With horror clearly seeing a noteworthy resurgence over the last few years (look at IT‘s recent box office numbers if you need evidence), now seems like a perfect time to take a look at the great horror flicks available right at your fingertips. We have gone through some of the most popular streaming services and pulled 13 (because Halloween) great horror movies that are currently available to stream. We have plenty to get to, so let’s dive in with one of Netflix’s best.
Did you see the poster for Eli Roth’s new movie got banned in Italy. It’s unclear exactly why the Italians considered it so far over the line, but then again, movie posters are banned for a wide variety of reasons that aren’t exactly clear. From including too much nipple to manipulating stuffed animals into getting busy to scary the living hell out of children, there are a lot of things movie posters can do to catch the ire of the Motion Picture Association of America.
Yes, the entire plot of Shakespeare in Love is a fictionalized version of the playwright’s actual life. There was no character like the one portrayed by Gwyneth Paltrow in the film. We can deal with that. But is it too much to ask to get the order of the plays right? At the end of Shakespeare in Love, the Queen of England commissions a play from William “for Twelfth Night.” Since the plot of the play Twelfth Night shares plot elements with the movie we’ve just seen, we all smile at the connection.
"I’ve got folks asking me about investing in cryptocurrencies when they haven’t even invested in stocks. Other folks are asking whether they should use their HELOC to buy another property with an 80% loan-to-value ratio." https://t.co/WR0tOe7CcZ@financialsamura#PersonalFinance
Muck Rack makes it simple to find people, tweets, or articles that mention any name, keyword, company, hashtag etc. We've compiled this guide to help you make the most of your search.
Selecting a term
Start searching tweets, articles from media outlets, articles mentioned in tweets, journalists'
names, titles and bios with some suggested searches:
Companies or Topics (e.g. iPhone, Microsoft)
Phrases (e.g. "cloud computing") — use quotes to keep the terms together
Twitter handles (e.g. @username) — returns those who have mentioned or replied to
Names (e.g. "David Pogue")
Hashtags (e.g. #sxsw, #london2012)
Bio details (e.g. vegan, Olympics, father)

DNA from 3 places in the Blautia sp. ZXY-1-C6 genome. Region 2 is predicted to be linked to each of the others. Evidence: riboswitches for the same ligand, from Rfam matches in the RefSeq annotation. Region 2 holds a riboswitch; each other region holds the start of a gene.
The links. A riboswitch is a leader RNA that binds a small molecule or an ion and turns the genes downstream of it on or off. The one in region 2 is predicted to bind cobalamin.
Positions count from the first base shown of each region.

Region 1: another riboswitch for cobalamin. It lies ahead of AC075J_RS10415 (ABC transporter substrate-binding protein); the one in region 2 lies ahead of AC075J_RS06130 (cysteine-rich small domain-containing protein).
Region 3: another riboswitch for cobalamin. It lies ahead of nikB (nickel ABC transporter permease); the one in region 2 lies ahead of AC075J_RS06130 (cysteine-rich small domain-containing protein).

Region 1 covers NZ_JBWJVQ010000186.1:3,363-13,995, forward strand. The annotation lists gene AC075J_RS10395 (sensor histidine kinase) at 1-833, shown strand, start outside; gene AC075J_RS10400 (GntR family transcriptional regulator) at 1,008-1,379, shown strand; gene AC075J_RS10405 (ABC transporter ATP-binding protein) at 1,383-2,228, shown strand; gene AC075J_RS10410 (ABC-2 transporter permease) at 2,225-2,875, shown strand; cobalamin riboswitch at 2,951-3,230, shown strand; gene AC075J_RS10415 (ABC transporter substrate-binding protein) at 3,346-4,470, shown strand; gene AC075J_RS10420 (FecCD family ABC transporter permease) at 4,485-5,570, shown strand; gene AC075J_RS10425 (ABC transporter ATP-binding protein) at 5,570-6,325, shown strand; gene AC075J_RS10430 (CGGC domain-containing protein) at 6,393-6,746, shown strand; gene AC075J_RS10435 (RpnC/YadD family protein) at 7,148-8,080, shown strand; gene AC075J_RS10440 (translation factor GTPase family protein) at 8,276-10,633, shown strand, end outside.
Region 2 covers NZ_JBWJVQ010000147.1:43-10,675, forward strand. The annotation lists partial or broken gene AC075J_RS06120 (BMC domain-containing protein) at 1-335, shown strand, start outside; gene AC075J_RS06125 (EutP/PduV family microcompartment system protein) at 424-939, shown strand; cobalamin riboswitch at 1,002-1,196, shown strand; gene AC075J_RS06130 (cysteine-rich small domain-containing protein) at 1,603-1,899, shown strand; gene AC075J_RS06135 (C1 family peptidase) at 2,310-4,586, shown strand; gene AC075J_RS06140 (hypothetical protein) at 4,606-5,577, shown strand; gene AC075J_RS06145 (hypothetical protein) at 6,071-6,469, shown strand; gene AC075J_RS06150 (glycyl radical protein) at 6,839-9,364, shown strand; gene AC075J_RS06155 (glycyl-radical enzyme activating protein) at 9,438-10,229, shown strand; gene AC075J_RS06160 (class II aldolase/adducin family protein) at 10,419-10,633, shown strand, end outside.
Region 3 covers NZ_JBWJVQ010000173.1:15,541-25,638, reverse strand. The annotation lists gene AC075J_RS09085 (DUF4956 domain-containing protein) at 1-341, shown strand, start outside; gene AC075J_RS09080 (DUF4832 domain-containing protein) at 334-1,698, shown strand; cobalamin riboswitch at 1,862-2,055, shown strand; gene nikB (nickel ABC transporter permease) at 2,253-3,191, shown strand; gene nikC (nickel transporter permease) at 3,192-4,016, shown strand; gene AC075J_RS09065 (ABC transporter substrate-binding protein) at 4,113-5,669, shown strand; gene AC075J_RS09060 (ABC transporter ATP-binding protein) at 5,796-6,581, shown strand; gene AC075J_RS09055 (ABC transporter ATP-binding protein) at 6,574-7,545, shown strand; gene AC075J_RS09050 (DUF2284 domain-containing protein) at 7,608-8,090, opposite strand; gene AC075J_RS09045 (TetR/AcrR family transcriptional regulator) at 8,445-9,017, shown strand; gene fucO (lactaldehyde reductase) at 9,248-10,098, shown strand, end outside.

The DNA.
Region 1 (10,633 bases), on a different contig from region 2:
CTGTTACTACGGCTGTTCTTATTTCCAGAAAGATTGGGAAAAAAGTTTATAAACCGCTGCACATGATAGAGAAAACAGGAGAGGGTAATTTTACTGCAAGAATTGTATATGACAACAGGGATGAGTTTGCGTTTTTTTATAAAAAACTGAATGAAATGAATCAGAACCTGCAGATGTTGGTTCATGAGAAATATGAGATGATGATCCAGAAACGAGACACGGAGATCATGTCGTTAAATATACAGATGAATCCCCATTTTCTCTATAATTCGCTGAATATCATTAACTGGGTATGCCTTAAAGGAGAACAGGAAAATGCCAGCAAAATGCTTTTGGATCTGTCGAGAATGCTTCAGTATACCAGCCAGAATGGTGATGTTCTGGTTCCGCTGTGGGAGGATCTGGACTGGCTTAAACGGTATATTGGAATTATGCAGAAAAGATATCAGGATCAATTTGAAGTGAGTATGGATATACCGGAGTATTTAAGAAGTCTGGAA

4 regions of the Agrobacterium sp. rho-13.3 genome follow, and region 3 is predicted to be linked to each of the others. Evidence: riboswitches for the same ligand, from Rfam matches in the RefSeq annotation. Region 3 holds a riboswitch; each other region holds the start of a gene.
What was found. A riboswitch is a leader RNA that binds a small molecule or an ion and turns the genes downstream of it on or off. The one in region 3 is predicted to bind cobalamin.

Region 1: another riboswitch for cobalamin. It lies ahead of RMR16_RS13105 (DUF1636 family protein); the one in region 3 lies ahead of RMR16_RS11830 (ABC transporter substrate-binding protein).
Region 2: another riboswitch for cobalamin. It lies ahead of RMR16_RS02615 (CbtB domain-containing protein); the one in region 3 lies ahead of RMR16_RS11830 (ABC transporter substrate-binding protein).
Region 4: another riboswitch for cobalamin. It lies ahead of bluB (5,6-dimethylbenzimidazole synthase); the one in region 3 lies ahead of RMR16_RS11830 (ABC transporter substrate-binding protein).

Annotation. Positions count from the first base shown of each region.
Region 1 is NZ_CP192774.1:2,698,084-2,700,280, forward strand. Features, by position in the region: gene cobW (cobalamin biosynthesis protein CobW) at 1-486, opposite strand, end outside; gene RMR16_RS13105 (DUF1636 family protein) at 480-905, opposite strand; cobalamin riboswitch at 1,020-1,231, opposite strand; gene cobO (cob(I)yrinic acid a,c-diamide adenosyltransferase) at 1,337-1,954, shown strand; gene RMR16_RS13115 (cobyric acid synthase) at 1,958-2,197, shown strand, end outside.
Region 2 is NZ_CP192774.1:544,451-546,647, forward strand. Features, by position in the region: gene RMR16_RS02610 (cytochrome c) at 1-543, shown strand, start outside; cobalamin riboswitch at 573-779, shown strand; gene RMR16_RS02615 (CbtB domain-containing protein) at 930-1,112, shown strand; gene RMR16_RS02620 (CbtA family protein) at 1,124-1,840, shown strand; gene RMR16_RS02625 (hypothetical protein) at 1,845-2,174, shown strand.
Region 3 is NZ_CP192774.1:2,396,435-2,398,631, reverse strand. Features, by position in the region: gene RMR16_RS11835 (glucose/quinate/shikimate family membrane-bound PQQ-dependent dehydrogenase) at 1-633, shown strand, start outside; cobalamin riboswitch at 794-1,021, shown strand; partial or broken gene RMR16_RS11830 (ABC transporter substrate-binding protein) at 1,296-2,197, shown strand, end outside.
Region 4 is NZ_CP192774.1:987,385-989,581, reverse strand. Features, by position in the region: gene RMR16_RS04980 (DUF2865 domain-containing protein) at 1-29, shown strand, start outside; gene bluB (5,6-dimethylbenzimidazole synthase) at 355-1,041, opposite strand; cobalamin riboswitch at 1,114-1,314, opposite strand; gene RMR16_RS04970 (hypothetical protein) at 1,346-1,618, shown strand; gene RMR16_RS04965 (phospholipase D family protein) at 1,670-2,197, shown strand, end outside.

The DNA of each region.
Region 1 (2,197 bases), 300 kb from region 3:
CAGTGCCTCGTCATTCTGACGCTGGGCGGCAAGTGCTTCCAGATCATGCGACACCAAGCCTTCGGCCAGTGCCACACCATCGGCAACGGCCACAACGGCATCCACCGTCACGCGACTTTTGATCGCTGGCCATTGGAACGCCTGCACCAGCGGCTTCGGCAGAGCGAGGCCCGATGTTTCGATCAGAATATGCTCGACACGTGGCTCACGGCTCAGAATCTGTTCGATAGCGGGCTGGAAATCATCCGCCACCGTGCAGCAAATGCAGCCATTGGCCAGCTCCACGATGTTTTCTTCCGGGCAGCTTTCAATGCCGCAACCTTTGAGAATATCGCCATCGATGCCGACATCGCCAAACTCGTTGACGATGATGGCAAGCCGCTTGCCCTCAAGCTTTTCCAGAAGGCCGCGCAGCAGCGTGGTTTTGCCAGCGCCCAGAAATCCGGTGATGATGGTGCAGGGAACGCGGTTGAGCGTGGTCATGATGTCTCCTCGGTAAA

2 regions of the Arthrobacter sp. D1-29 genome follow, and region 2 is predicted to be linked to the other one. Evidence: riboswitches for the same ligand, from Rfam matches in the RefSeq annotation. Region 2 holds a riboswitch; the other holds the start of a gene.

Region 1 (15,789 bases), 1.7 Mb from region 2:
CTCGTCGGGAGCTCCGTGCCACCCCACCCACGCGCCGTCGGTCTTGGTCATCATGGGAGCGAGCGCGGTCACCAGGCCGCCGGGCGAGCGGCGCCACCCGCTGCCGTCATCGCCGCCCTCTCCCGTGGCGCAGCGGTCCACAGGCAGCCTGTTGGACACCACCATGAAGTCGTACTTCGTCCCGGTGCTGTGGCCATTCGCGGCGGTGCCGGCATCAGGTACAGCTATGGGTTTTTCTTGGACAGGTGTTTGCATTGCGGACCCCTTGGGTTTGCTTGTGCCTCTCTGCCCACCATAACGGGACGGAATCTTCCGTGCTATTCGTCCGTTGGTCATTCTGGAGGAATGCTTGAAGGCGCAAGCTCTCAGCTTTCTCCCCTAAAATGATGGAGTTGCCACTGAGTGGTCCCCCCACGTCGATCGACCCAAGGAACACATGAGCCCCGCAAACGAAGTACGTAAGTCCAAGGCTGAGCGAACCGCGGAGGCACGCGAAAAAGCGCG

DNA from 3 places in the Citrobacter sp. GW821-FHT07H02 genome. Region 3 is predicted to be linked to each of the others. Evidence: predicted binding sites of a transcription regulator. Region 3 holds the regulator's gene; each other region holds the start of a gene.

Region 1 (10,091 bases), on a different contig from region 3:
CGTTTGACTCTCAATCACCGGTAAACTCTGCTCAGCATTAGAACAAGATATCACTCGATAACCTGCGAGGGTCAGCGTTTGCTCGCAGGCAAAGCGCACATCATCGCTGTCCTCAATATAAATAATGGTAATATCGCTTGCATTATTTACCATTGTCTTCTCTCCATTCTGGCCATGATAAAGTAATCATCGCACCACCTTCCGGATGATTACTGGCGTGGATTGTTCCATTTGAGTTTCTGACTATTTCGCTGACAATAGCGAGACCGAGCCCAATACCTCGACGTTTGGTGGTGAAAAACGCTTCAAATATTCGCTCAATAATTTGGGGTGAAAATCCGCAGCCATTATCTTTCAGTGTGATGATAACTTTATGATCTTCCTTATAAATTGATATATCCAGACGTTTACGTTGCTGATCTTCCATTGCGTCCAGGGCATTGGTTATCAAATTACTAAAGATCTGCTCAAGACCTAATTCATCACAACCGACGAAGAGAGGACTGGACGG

Muck Rack's Advanced Search allows for many boolean operators.
Find results that mention multiple specified terms, use AND or
+. For example, ensure each result contains both Elon Musk and Mark Zuckerberg by
searching Musk AND Zuckerberg or Musk + Zuckerberg.
Use the operators OR or , to broaden your search when you'd like either of
multiple terms to appear in results. (This is the default behavior of our search when no operators
are used). For example, results will contain either cake or cookie by searching cake OR cookie or cake,cookie
Use NOT or - to subtract results from your search. For
example, searching Disney will yield results about the Walt Disney Company as well as Walt Disney
World Resort. To exclude mentions of Disney World, search for Disney -World or Disney
When using one of these operators with a phrase, enclose it in quotation marks. For example, you can
find results about smartphones excluding Apple's iPhone 4S by searching smartphone -"iPhone
Exact case matching or punctuation
If you're searching for a brand name or keyword that relies on specific punctuation marks or capitalization, you can
find results that match your exact query by adding matchcase: before the keyword you're searching for, like matchcase:E*TRADE .
Use parentheses to separate multiple
boolean phrases. For example, to find journalists talking about having fun in Disney World or
Disneyland, search for ("disney world" OR disneyland) AND fun.
An asterisk can be used to search for any variation of a root word truncated by the asterisk. For example, searching for admin* will return results for administrator, administration, administer, administered, etc.
A near operator is an AND operator where you can control the distance between the words. You can vary the distance the near operation uses by adding a forward slash and number (between 0-99) such as strawberries NEAR/10 "whipped cream", which means the strawberries must exist within 10 words of "whipped cream".